mughal architecture

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  • 1. All the early Mughal Rulers except Aurangzeb were great bui1ders. With the coming of the Mughals, Indian architecture was greatly influenced by Persian styles. The Mughals constructed excellent mausoleums, mosques, forts, gardens and cities. The Mughal buildings show a uniform pattern both in structure and character. The main characteristic features of Mughal architecture are the bulbous domes, the slender minarets with cupolas at the four corners, large halls, massive vaulted gateways and delicate ornamentation.
  • 2. The few mosques and palaces built by Babar and Humayun are not of much architectural significance Sher Shah of the Sur Dynasty who ruled over the Kingdom of the Mughals after driving Humayun out of the country was not only a great administrator but a lover of art also. He built several forts, tombs and mosques. The monuments of Sher Shah are a continuation of the Lodi style. The mausoleums are octagonal in plan and have verandahs around them, surmounted by huge domes. The verandahs have three smaller domes on each side.
  • 3. Purana Quila (Old Fort), Delhi Sher Shah built the Purana Quila in Delhi. Started by him, it was completed by Humayun. Built of red and buff sand-stone, it is ornamented with black and white marble and coloured tiles. A beautiful mosque inside the Quila with ornamental arches, decorative panels, geometrical designs and inscriptions is an example of the development of architecture and ornamentation during Sher Shah's reign.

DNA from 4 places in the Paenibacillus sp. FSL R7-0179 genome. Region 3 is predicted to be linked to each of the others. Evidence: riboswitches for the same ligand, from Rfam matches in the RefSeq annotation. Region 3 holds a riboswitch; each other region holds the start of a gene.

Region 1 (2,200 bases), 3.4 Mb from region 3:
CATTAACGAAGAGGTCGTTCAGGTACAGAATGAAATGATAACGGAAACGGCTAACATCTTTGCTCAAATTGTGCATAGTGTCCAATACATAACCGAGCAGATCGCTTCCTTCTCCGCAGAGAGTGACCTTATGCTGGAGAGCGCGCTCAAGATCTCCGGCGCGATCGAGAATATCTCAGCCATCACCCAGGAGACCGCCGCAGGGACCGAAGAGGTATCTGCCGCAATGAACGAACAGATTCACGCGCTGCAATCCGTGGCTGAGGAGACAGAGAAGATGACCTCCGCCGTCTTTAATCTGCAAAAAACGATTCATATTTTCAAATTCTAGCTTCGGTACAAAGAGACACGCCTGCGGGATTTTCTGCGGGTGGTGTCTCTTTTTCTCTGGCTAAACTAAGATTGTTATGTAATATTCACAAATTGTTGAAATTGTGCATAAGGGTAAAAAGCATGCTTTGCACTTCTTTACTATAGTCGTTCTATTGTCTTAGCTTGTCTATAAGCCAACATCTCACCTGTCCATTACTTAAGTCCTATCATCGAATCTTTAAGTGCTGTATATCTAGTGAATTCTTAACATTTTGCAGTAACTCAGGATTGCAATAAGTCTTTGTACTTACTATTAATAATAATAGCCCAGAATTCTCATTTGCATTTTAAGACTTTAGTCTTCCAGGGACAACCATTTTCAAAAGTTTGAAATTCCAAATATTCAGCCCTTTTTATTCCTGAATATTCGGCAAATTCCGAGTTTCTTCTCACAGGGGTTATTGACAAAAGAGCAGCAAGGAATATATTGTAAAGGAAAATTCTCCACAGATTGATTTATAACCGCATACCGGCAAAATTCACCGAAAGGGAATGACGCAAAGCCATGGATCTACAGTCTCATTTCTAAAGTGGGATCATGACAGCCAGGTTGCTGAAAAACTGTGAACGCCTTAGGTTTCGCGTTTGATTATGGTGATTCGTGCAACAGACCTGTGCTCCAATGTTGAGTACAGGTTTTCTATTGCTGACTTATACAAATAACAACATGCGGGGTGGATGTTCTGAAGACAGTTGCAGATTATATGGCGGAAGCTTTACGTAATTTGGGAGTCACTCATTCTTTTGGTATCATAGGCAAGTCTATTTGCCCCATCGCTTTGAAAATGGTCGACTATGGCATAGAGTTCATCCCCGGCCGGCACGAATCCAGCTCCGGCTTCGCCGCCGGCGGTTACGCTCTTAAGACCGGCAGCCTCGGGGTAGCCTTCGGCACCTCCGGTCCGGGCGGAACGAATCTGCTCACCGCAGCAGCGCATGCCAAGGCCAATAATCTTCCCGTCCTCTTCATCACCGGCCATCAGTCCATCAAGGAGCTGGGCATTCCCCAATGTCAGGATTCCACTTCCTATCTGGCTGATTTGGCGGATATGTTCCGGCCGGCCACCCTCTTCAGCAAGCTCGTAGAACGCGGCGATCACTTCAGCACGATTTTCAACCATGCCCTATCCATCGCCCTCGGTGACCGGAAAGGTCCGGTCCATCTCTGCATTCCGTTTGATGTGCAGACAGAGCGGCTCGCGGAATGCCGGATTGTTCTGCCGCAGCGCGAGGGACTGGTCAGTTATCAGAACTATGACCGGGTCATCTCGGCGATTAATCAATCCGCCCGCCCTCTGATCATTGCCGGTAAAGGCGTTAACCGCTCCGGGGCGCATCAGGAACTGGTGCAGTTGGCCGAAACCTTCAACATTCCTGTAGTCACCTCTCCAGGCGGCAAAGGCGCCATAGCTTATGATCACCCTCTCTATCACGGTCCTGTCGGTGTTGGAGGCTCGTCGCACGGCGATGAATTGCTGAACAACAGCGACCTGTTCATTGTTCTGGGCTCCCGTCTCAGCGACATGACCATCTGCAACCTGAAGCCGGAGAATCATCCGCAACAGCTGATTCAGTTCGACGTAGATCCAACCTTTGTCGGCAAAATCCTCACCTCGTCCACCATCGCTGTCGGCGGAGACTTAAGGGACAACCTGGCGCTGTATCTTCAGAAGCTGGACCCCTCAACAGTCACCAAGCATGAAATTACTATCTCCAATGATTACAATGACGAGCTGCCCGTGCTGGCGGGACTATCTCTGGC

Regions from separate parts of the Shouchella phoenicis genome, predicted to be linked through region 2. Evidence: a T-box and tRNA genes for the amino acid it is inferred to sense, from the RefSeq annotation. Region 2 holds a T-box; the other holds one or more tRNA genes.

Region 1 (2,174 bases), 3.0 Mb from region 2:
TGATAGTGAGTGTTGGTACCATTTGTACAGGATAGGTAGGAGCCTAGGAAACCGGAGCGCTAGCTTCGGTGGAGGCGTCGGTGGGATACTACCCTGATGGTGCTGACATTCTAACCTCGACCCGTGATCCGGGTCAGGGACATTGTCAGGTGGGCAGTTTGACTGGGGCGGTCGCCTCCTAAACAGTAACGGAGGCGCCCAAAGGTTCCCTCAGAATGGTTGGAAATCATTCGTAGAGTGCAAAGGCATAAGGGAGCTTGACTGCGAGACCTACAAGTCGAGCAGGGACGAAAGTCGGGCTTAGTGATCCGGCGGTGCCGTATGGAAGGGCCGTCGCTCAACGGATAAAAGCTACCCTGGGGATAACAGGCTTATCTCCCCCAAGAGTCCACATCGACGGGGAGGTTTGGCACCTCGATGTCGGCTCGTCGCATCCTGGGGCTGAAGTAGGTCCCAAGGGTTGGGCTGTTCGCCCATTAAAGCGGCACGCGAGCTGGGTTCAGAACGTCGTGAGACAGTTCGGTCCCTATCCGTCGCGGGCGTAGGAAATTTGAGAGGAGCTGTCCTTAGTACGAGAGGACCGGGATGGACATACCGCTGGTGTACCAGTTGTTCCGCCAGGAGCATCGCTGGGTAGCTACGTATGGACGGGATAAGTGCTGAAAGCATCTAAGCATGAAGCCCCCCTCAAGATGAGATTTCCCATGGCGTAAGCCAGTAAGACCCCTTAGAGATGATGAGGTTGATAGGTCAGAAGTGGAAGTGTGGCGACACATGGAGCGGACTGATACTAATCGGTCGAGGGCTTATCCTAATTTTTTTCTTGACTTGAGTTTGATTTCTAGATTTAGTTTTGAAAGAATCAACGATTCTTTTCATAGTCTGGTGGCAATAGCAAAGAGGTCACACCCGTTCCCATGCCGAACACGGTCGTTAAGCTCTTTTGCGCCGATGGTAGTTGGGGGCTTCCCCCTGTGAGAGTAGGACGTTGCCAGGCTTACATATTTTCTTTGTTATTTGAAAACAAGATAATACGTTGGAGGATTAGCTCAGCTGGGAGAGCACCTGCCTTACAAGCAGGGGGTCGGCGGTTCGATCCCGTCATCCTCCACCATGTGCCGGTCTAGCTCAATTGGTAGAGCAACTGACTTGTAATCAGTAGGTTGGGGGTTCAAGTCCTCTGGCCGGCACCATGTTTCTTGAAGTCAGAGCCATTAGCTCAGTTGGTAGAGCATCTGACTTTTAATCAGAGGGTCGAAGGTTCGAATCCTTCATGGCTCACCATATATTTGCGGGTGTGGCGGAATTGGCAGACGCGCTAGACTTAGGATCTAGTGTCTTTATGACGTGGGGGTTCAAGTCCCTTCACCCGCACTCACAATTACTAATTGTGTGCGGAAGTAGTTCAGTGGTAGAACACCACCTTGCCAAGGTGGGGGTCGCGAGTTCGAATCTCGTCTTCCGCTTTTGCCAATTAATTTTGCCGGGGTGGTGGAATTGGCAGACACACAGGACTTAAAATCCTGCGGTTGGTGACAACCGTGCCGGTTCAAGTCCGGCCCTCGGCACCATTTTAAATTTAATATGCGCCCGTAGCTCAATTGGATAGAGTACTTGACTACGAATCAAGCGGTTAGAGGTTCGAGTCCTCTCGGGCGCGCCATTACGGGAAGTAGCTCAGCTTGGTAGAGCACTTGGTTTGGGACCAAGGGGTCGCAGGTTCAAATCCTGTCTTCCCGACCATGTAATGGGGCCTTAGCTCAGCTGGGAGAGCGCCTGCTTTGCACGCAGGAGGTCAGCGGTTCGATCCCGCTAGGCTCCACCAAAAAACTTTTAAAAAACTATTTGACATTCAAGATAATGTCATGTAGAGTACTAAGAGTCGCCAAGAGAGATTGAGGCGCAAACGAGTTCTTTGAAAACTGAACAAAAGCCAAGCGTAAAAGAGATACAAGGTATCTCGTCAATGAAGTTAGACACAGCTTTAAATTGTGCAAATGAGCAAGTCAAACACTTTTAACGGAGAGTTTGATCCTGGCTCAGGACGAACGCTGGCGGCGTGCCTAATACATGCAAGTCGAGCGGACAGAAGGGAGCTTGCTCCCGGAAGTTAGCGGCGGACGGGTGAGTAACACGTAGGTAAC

• 4. Sher Shah's tomb, Sasaram Sher Shah's tomb at Sasaram in Bihar built in 1549 is in the centre of a large square tank and rises al 46 metres high. It is a two storey construction on a terraced platform. The upper terrace has pillared domes and the two storeys above have a pillared kiosk at the four corners. The base of the large central dome has thirty two sides. The tomb is decorated with coloured tiles, very few of which remain now. Entrance to the tomb is through a domed structure. Mughal architecture begins with Akbar who showed his passion for building by planning and constructing splendid edifices. During his reign Mughal architecture took on new forms. Akbar made free use of both Hindu and Persian styles
  • 5. The use of red sandstone inlaid with white marble and painted designs on walls and ceiling are the salient -features of Akbar's buildings. Akbar constructed numerous forts, towers, palaces, mosques, mausoleums and gateways
  • 6. Humayun's Tomb Humayun’s tomb was built by his widow Haji Begum in 1565 A.D. in Delhi in 1569A.D., fourteen years after his death. The mausoleum stands in the centre of a square enclosed garden. The garden is divided and sub-divided into squares, typical of Mughal gardens. The lofty double storeyed structure is built on a huge high platform terrace which has a row of calls with arched openings. The central chamber is octagonal in shape and contains the tomb. Each side of the mausoleum has a large arched alcove in the centre with smaller ones on either side. It has a high marble double dome in the centre and pillared kiosks with cupolas surrounding it. Built of red sandstone with an inlay of black, white and yellow marble it presents an imposing picture. Planned by a Persian architect and constructed by Indian workers, it is a combination of both Persian and Indian styles of architecture. Entrance to the mausoleum is through two double storeyed gateways